Little did I know that would be one of the best decisions I ever made. I had no idea what was in store for me when I set up shop in Valparaiso, IN. Since then, I have happily embraced my inner Elle Woods although I still need the occasional reminder to let her shine. We’ve all wondered if we’re on the right path, if what we’re doing is what we’re meant to be doing, if where we are is where we’re supposed to be. I don’t think that feeling ever goes away completely. To be human is to walk through life with your head held high, knowing full well that you’ll never have all the answers. Sometimes the very best thing you can do for yourself is to cease all of that meticulous planning, take a deep breath and jump in with both feet.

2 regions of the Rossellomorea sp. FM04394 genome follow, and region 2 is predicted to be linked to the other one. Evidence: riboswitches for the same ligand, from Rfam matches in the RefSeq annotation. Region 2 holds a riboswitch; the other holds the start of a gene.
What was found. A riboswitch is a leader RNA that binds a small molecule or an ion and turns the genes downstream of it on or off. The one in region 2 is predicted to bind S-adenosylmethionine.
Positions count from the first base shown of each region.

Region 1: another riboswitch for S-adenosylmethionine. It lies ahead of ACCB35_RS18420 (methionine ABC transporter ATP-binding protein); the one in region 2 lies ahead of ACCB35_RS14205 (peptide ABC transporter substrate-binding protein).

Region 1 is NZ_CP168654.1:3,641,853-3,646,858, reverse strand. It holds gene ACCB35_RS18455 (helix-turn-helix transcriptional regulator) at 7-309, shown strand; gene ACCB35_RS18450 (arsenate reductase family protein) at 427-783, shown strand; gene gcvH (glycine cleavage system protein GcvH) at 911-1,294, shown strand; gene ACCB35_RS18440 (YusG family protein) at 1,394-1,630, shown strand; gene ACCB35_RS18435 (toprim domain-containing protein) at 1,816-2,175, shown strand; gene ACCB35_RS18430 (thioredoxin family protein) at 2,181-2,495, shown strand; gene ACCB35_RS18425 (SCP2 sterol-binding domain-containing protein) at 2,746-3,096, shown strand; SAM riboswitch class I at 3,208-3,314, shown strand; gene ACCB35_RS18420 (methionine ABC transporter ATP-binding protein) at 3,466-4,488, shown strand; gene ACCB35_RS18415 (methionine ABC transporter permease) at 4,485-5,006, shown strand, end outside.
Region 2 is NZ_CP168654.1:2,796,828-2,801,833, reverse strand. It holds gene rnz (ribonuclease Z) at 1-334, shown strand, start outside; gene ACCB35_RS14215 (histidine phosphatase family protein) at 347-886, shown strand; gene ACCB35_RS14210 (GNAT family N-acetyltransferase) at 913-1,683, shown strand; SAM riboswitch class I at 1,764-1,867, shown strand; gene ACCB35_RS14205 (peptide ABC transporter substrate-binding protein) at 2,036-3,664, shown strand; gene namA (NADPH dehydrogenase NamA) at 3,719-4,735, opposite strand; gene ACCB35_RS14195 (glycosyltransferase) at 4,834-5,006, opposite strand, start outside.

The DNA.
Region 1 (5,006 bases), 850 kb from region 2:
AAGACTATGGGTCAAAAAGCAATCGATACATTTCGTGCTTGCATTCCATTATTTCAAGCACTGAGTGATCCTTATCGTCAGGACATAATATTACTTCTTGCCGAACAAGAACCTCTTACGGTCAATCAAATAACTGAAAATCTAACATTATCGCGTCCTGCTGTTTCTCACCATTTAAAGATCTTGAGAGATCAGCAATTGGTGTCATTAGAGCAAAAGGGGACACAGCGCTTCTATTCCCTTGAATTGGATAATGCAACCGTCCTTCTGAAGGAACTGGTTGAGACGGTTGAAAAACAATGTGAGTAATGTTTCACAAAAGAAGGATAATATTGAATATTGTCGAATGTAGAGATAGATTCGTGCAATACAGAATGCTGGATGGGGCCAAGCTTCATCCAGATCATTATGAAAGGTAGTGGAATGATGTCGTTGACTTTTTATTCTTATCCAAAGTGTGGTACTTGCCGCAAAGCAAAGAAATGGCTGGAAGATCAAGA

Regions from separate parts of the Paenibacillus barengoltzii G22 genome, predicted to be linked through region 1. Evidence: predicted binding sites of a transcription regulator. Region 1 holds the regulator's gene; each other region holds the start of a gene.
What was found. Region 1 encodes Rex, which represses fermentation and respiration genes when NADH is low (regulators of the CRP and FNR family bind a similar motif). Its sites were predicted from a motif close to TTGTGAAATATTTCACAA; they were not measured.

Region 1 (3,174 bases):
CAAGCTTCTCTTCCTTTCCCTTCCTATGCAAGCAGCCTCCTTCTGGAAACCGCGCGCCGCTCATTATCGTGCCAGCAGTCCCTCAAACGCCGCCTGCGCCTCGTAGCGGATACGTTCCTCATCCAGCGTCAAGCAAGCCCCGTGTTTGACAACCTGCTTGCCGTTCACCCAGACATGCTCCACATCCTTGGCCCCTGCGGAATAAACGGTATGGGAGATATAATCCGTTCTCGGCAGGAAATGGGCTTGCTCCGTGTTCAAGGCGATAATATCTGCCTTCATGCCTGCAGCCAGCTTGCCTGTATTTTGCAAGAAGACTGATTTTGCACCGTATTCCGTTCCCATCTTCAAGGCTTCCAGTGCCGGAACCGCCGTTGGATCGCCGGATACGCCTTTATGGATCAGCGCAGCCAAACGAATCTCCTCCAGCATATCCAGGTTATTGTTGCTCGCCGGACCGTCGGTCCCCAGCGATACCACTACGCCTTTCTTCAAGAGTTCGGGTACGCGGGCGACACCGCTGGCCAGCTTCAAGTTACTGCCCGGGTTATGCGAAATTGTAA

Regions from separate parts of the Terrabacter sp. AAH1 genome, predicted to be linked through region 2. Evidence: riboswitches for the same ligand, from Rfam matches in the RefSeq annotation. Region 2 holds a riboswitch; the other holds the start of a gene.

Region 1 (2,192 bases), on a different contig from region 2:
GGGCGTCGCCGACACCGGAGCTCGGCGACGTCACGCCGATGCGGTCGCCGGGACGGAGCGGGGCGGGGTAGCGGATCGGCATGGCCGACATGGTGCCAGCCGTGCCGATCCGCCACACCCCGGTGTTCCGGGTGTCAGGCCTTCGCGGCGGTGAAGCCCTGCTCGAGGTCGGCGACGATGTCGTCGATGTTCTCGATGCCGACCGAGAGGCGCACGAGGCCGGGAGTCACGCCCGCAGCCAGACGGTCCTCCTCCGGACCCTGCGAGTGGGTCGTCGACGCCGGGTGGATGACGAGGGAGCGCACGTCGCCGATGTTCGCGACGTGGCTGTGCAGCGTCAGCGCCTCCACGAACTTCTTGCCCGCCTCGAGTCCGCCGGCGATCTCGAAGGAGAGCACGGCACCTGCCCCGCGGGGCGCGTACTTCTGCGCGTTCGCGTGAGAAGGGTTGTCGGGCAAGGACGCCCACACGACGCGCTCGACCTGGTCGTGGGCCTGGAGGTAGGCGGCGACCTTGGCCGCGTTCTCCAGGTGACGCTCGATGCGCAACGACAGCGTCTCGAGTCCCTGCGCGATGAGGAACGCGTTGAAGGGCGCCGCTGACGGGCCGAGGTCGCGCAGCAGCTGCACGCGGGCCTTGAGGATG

Looking back at my terrified, sleep deprived, boyfriendless, 21 year old self, I’d tell her to hang in there because things are about to get so much better.
Often I feel like the Elle Woods of engineering school, the dumb blond that tags along after all the smart people because I didn’t have anything better to do. I didn’t always want this. I decided one day that it was a good idea and I’ve been working at it ever since. To be fair, my Warner wasn’t a complete jerk but that doesn’t excuse all the things he did (and didn’t do). Still, I occasionally wonder at exactly how my engineering career began. I did it because I wanted to make my parents proud and there’s a chance that I stuck with it because I wanted some guy to think I was smart, good enough. I worked so hard to be and he never really rewarded my efforts. Not that I regret it. I’ve found success, with and without him.